April 8, 2018, 12:16 am
This is why recent defeats to the lowly Memphis Grizzlies and Dallas Mavericks loomed so potentially large for the Portland Trail Blazers.
Terry Stotts’ team lost for the fourth time in six games on Saturday night, falling to the San Antonio Spurs 116-105 at AT&T Center. Damian Lillard scored 33 points and connected on six 3-pointers in his return from a left ankle sprain, putting to rest any concerns that minor injury would plague him going into the playoffs. LaMarcus Aldridge was typically stellar against his former team, pacing the Spurs with 28 points on 13-of-22 shooting. Manu Ginobili and Dejounte Murray had 17 points apiece, and Rudy Gay frustrated Portland all night long en route to 16 points and a game-high +16 plus-minus.
Defense doomed the Blazers far more than anything else. San Antonio made six of its first eight shots and hardly slowed down from there, finishing the game shooting 56 percent from the field – a season-high for a Blazers opponent – despite going 7-of-21 from beyond the arc. But Portland kept up regardless, taking a one-point lead into halftime and tying the game at 84-84 on a three by Meyers Leonard, who was rock solid in 20 minutes off the bench with Ed Davis sidelined, early in the fourth quarter. That’s when Ginobili took over.
The 40-year-old, future Hall of Famer scored eight straight points during a vintage personal run, abruptly extending his team’s lead to 101-89 in less than 50 seconds of play. First was a catch-and-shoot triple off a kick-out from Gay. Next came another 3-pointer, this time of the pull-up variety. Seconds later, with the AT&T Center going wild, Ginobili ripped the ball from Lillard and calmly made his way to the rim for an off-hand layup.
— San Antonio Spurs (@spurs) April 8, 2018
Portland never recovered. C.J. McCollum went 1-of-6 in the fourth quarter and 2-of-9 overall after intermission, spoiling a solid first-half performance to finish with 17 points on 7-of-19 shooting. Evan Turner did his best all game long to keep the Blazers competitive, including late, connecting on 8-of-12 from the field for 18 points and four assists. Jusuf Nurkic played well for Portland, too, notching another double-double with 12 points and 12 rebounds while also dishing four assists and blocking three shots.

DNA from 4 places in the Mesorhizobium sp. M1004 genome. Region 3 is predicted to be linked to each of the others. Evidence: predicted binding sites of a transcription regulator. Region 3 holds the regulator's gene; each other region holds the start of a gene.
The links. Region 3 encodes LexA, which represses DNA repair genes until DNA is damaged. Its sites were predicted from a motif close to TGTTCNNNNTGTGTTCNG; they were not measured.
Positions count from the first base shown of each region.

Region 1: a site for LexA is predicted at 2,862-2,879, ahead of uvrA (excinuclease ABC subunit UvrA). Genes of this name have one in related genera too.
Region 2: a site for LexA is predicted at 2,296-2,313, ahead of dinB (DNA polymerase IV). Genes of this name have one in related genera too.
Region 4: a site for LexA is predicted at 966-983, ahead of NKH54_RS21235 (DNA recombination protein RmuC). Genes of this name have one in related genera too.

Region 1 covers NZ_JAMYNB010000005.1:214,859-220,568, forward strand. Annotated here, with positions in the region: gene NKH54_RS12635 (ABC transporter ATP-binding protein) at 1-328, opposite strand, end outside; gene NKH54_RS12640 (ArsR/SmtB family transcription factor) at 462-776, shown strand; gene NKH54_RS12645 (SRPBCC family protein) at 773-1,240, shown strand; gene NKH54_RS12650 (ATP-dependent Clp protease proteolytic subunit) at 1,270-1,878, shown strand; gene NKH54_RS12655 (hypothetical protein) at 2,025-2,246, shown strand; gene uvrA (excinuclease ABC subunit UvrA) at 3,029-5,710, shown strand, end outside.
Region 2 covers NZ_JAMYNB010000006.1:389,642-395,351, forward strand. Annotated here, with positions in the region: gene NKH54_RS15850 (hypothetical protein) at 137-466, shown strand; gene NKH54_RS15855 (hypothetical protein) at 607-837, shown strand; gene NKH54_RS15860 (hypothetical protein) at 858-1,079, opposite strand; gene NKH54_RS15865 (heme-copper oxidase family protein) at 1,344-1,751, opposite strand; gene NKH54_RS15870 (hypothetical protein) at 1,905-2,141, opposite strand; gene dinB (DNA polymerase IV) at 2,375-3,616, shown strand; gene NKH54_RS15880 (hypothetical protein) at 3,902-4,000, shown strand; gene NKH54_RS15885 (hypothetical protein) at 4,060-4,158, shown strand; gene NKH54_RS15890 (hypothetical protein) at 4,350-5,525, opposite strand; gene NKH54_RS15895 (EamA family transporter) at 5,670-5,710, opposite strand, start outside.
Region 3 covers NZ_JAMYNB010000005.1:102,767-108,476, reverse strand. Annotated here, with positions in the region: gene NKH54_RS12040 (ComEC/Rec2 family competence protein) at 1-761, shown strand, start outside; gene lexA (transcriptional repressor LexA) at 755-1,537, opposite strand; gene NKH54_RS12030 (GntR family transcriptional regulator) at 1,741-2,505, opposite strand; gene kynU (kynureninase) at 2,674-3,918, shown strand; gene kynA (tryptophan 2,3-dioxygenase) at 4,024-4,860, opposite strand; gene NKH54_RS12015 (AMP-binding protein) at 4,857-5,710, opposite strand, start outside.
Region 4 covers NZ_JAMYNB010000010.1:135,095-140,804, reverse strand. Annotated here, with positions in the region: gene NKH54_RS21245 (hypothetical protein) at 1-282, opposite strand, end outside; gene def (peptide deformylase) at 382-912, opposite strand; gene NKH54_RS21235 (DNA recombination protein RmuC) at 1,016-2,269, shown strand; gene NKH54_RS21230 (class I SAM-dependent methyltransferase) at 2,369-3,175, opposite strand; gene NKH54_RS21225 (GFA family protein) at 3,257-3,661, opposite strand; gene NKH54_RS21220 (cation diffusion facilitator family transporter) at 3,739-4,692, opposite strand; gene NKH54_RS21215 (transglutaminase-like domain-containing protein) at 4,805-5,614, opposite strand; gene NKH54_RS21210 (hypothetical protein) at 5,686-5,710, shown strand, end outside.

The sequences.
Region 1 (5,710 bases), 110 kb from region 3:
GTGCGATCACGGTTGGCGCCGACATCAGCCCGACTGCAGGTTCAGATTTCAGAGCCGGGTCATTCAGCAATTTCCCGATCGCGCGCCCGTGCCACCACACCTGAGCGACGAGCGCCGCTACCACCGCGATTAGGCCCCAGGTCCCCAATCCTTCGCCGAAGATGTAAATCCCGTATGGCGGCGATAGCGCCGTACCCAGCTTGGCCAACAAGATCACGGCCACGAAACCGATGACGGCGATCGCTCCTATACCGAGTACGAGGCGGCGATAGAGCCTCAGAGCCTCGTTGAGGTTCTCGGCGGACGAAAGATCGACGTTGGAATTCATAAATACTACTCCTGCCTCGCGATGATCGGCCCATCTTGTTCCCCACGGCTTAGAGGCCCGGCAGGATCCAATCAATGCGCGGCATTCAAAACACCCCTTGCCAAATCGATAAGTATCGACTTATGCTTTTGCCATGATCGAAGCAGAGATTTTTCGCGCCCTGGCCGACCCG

But the Spurs’ relentless attack, sparked by Ginobili’s outburst, simply proved too much for the Blazers on Saturday. Portland has now lost three games in a row, and drops to 4-6 since the end of the 13-game winning streak that helped it clinch a playoff berth, thankfully, before the frantic final week of the regular season. The Blazers only have home-court advantage to worry about, and still control their own destiny for the three seed and a potential second-round date with the hobbled, struggling Golden State Warriors.
It’s become increasingly clear, though, that Portland, at least at less than full-strength, is merely among the overcrowded Western Conference upper-middle class rather than alone in one by itself. That’s no great criticism, either. A 50-win season and hard-fought playoff appearance would have been considered progress for the Blazers before 2017-18 tipped off. Teams more talented and more historically successful still sit behind them in the standings,. But every loss magnifies existing concerns: Al-Farouq Aminu‘s increasingly detrimental offensive impact and the team’s recent inability to limit the influence of floor-stretching big men, to name a couple.
Of chief concern right now, however, has to be Portland’s slippery grip on a top-four seed that once seemed a formality. The surging Denver Nuggets are fighting for their playoff lives, and the downright dominant Utah Jazz have now have their eyes on the third spot in the Western Conference. Both of the Blazers’ remaining games will feel like the playoffs, basically. They could easily enter the second season on a multi-game losing streak that not only costs them home-court advantage, but also saps them of any momentum remaining from March whatsoever. Even the circumstantial good vibes emanating from that shocking all-bench comeback against the Houston Rockets on Thursday would be worthwhile for Portland right now.
“I don’t want to say it was a playoff game,” Stotts said, “but it was a playoff tuneup.”
At least the Blazers have a couple more before the playoffs actually start, right?